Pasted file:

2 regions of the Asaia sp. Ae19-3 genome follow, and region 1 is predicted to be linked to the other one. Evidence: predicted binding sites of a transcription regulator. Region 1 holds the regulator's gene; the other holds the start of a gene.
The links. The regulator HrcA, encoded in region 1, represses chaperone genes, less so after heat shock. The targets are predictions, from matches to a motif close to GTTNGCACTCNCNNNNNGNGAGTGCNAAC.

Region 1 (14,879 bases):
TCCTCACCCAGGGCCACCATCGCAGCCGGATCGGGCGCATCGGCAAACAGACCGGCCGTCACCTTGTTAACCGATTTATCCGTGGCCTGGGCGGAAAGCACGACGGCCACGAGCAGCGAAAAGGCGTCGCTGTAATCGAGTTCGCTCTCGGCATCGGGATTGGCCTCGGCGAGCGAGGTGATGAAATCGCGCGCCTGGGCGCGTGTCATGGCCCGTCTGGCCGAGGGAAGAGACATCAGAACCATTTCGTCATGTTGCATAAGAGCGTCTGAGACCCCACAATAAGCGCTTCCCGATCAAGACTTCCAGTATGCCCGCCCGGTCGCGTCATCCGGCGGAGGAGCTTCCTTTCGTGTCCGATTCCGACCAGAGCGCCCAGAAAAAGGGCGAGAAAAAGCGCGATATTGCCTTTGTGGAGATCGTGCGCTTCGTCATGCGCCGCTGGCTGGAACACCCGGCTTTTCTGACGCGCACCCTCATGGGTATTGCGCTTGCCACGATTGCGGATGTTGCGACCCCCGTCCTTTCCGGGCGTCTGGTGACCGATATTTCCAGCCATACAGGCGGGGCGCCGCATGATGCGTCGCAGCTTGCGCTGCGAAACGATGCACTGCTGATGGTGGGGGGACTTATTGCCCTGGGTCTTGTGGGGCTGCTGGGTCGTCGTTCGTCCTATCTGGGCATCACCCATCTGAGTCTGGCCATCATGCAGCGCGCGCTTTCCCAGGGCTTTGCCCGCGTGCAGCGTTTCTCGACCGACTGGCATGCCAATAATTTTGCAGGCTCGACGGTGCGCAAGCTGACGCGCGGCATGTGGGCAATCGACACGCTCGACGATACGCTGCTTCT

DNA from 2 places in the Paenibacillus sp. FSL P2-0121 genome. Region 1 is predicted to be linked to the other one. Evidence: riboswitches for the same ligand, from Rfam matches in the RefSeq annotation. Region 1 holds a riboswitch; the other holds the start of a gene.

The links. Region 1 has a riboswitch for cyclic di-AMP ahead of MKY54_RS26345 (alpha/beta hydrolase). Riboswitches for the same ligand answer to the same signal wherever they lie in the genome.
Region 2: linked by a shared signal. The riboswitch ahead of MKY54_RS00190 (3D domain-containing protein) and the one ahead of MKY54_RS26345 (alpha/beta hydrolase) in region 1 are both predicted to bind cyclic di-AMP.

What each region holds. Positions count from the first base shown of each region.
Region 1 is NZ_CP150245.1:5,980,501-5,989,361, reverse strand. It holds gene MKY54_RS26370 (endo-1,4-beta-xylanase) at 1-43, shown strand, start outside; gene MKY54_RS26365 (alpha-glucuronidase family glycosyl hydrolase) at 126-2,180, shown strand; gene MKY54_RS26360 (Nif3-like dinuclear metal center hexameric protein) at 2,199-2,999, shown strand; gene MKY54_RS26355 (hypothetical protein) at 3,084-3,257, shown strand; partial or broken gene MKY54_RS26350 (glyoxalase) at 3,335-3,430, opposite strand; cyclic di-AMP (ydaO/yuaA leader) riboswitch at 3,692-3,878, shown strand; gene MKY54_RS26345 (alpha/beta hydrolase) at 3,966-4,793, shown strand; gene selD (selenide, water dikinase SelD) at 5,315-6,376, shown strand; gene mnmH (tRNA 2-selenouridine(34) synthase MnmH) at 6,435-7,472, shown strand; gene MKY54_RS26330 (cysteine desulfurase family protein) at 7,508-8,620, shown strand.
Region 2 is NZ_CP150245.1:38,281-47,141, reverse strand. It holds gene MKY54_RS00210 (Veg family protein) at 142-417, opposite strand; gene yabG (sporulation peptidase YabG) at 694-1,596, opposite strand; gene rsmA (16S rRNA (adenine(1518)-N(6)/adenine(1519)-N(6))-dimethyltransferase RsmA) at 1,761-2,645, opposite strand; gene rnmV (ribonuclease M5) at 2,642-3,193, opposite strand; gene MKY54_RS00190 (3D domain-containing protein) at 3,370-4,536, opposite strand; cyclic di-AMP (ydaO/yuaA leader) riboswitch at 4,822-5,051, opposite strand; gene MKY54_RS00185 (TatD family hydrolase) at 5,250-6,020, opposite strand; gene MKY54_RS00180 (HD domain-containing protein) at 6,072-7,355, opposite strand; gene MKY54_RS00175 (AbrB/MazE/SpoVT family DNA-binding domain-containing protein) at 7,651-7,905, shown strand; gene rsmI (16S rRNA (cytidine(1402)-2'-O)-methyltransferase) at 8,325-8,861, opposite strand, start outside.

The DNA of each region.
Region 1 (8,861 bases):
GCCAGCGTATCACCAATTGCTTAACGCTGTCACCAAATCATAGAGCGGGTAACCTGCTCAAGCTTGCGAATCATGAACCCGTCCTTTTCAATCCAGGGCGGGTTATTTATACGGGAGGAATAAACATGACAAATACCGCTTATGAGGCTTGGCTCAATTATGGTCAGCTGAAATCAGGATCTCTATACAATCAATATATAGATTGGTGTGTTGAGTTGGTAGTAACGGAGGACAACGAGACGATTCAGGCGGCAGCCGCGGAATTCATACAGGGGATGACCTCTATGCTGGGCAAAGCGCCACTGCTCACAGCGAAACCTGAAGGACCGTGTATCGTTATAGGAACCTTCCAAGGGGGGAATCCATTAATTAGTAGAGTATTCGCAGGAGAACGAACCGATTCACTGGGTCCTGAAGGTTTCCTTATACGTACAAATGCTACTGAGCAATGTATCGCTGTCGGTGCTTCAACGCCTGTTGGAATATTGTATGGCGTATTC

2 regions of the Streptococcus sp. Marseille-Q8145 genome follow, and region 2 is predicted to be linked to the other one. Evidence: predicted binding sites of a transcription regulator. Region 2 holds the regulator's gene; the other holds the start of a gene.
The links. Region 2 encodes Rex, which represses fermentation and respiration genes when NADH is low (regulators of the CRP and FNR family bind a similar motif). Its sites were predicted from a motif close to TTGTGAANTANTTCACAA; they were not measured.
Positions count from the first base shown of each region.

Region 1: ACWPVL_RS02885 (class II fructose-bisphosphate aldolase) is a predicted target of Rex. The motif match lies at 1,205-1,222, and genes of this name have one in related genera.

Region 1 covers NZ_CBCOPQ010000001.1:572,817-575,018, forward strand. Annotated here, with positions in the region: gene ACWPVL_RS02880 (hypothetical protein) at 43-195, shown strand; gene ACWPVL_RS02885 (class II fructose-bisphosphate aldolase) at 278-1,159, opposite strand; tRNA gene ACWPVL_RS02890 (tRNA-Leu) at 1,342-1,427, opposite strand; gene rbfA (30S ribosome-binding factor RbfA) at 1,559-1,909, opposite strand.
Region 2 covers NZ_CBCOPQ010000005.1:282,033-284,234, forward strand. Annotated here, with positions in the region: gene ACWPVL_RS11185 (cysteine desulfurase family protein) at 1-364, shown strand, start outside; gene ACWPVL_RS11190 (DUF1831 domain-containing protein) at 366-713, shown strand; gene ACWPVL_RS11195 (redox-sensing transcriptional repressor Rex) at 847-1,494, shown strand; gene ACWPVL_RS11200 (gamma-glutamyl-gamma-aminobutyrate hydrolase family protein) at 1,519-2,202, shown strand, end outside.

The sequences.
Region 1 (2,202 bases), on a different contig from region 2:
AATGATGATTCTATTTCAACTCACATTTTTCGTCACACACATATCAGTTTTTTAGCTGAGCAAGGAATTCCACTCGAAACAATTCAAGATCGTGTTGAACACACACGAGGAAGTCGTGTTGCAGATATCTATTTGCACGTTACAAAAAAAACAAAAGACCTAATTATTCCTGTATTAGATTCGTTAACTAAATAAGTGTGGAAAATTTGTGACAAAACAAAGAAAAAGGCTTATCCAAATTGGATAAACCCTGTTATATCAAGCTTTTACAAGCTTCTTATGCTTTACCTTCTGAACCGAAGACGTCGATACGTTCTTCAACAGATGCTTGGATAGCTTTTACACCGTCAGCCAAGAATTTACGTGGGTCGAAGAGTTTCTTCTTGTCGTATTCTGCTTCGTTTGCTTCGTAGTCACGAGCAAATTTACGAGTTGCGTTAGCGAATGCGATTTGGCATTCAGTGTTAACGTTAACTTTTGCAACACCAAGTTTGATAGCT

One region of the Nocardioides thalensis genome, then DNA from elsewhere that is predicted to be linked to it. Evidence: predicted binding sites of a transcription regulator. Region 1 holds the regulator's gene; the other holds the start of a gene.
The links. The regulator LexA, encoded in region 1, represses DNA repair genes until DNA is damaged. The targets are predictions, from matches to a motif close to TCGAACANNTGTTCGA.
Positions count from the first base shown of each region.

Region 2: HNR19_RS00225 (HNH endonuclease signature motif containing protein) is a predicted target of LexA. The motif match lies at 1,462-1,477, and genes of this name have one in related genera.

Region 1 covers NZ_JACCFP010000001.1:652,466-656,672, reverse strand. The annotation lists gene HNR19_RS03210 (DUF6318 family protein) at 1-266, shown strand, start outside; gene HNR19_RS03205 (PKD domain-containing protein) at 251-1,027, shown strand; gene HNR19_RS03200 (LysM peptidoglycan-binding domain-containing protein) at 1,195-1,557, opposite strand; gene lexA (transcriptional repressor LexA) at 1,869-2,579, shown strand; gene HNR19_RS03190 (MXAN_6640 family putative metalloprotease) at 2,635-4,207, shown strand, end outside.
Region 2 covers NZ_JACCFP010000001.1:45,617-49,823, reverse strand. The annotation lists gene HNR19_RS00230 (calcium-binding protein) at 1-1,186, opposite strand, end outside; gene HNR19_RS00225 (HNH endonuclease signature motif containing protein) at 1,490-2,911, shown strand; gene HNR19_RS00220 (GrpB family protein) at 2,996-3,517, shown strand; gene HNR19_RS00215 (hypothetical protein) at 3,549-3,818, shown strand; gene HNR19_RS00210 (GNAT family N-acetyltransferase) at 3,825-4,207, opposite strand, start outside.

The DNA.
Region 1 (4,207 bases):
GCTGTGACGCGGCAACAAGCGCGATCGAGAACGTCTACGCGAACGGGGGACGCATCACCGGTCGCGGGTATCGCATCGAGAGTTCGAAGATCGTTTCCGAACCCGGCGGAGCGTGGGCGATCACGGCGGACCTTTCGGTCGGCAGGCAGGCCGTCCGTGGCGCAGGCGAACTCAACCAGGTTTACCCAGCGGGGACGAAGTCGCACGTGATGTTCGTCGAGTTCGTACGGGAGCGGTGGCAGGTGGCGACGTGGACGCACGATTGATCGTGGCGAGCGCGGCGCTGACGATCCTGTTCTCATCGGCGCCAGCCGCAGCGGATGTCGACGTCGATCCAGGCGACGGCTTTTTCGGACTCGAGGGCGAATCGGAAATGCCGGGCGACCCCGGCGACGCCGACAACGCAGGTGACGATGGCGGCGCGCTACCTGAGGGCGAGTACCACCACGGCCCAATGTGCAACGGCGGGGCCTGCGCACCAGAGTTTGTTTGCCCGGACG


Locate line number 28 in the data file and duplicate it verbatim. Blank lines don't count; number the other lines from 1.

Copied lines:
Region 2 covers NZ_JACCFP010000001.1:45,617-49,823, reverse strand. The annotation lists gene HNR19_RS00230 (calcium-binding protein) at 1-1,186, opposite strand, end outside; gene HNR19_RS00225 (HNH endonuclease signature motif containing protein) at 1,490-2,911, shown strand; gene HNR19_RS00220 (GrpB family protein) at 2,996-3,517, shown strand; gene HNR19_RS00215 (hypothetical protein) at 3,549-3,818, shown strand; gene HNR19_RS00210 (GNAT family N-acetyltransferase) at 3,825-4,207, opposite strand, start outside.